Governor Pat Quinn’s annual State-of-the-State address was long on promises, but short on details.
Recent economic progress in our nation is encouraging, but Illinois still faces serious challenges and a grim financial outlook that the Governor ignored during his January 29 speech to a joint session of the Illinois Senate and House of Representatives.
While the Governor touted a modest decrease in the state’s backlog of unpaid bills, he skipped over projections from his own budget office that show the backlog will balloon to $16 billion in three years.
Our national economy has turned around. It was a slower recovery from the recession than virtually any other recession that we have had … at least since the Great Depression. But Illinois is lagging far behind the rest of the country. We have the worst credit rating of any state in the nation. Our budget deficit is still a significant problem. We are one of the most business-unfriendly states in the entire nation and unfortunately this has gone on now for six years of the Quinn Administration.
Quinn is scheduled to unveil his budget plan February 19.
Governor Wants More Spending
With the Democrat’s 67% income tax hike set for a major rollback next January, Quinn’s budget plan must explain how he plans to reconcile the tax reduction with the laundry list of spending increases he outlined in his State-of-the-State speech.
The Governor called for increasing the state’s earned income tax credit on personal income taxes, cutting business filing fees, doubling state-paid college scholarships and spending more on early childhood education.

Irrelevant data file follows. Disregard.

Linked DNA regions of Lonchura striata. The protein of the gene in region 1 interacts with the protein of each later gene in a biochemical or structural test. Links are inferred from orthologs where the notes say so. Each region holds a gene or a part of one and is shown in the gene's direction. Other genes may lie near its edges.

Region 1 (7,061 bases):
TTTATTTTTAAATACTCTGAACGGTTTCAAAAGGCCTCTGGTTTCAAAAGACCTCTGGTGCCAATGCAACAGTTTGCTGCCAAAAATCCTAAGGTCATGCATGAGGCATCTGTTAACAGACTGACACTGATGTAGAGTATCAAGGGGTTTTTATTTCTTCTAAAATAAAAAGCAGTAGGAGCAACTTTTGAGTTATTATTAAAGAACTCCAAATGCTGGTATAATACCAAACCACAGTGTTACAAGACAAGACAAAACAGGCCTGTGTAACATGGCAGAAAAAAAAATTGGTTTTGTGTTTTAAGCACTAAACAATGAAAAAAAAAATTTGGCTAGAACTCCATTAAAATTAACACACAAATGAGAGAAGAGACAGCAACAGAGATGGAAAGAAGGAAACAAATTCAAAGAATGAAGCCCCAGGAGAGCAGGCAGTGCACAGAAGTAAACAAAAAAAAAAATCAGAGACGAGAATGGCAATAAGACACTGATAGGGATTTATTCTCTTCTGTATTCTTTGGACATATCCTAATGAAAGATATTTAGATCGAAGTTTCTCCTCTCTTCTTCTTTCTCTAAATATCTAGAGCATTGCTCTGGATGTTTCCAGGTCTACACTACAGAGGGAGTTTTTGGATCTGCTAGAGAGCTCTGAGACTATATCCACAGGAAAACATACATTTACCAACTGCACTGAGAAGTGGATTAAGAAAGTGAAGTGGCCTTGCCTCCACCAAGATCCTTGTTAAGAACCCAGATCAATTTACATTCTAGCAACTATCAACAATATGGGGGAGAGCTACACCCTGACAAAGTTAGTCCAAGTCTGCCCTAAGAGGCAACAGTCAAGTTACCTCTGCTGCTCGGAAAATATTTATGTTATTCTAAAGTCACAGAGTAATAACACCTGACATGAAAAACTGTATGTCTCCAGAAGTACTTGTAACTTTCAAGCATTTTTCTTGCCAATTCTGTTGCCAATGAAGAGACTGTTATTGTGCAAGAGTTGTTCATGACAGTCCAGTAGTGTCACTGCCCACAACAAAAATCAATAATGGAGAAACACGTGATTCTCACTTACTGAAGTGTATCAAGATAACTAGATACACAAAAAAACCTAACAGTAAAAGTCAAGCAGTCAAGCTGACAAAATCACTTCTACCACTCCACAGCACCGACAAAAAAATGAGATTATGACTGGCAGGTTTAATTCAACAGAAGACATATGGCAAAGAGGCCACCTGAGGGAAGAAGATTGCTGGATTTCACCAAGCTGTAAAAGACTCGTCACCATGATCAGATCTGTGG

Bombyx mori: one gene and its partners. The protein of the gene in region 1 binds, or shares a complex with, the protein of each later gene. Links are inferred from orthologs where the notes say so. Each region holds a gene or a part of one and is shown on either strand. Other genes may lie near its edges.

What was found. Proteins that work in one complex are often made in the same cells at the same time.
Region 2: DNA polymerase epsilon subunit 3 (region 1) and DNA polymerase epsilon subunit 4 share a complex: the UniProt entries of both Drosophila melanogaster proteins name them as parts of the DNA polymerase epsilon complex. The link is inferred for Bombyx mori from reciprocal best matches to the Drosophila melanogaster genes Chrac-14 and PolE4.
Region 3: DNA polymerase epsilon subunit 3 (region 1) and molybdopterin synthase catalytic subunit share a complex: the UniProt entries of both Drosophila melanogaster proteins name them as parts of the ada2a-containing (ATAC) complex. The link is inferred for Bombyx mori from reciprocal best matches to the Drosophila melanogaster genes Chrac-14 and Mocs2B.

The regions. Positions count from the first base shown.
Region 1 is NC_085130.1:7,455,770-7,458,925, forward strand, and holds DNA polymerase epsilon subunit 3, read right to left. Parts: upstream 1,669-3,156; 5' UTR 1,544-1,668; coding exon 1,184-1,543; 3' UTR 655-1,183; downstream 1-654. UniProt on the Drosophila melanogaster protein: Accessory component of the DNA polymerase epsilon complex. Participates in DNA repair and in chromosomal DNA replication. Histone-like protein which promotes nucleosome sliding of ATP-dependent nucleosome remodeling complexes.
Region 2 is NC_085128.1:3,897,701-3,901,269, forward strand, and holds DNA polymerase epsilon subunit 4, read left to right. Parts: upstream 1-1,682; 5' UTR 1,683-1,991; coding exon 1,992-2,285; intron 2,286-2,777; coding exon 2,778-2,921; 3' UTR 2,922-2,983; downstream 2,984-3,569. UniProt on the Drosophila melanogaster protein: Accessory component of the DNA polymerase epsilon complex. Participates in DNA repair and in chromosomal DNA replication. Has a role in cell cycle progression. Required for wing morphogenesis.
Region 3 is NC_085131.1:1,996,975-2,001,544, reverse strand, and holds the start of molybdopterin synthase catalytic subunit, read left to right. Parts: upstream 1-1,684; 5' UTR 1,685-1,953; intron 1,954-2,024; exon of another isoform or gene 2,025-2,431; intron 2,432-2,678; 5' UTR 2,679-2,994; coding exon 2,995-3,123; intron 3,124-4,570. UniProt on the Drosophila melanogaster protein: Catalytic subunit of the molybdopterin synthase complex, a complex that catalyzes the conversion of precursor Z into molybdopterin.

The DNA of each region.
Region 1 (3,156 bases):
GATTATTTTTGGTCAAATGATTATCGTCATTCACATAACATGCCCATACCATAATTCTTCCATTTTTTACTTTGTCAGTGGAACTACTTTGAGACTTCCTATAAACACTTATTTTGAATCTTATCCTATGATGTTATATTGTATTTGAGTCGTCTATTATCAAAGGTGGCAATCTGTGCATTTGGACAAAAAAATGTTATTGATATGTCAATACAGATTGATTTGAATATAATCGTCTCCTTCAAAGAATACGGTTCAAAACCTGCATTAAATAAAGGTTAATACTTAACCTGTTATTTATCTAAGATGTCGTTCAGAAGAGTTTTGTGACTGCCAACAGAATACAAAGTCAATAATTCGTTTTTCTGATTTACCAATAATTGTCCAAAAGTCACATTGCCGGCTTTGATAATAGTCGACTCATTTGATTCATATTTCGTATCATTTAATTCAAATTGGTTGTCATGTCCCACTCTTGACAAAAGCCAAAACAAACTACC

The Quinn Administration’s previously released three-year budget plan also projected significant new spending without revenues to support the expenditures.
The Governor also called for increasing the state’s minimum wage and requiring employers to offer paid sick leave to workers. While those proposals are well-intentioned, they could have unintended consequences as businesses eliminate jobs or reduce worker hours to make up for the added expenses. No one can feed a family on minimum-wage jobs no matter how many hours they work. But that’s not the purpose of a minimum-wage job. Minimum-wage jobs provide a learning experience for young workers so that they can go on to higher-paying jobs. Unfortunately, raising the minimum wage would hurt teenagers by making it even harder to find entry-level jobs. Improving the economy, reducing Illinois’ high unemployment rate and fostering growth in jobs that pay more than the minimum wage offer low-income workers a better path to the middle class.
I am willing to work with Gov. Quinn and his fellow lawmakers to right Illinois’ economic and budget wrongs, but a new approach is needed. He talks about wanting to help the middle class. But that is certainly not what the reality is. Most of his programs hurt the middle class rather than help them. We need to work on reducing the waste, fraud and abuse of some of those programs.
Propane Gas Emergency
The severe cold weather and a resulting shortage of propane to heat homes in many areas of the state prompted the introduction of Senate Bill 2757, which would take a number of steps to help alleviate the problem.
Sponsored by a bipartisan contingent of Senators, Senate Bill 2757 would temporarily increase weight allowances on Illinois interstates to 100,000 pounds for vehicles carrying propane, which would reduce transportation costs and help increase the available propane supply in the state. It would also temporary increase the threshold for eligibility in the Low Income Home Energy Assistance Program; and establish a short-term loan program through the Illinois Finance Authority for small businesses, propane distributors, and farmers.
Internet Betting on Horseracing
While in Springfield, lawmakers also approved legislation extending the sunset date for Advanced Deposit Wagering. Under House Bill 11, persons can continue to place bets on horseracing over the Internet or telephone.
The person placing the bet must first deposit money in an account and then place wagers against the money held in the account. Winnings are also deposited into the account.
In addition, the legislation authorized six additional off-track betting licenses in the state, two each for three racetracks located in Cook County – Balmoral/Maywood, Hawthorne and Arlington.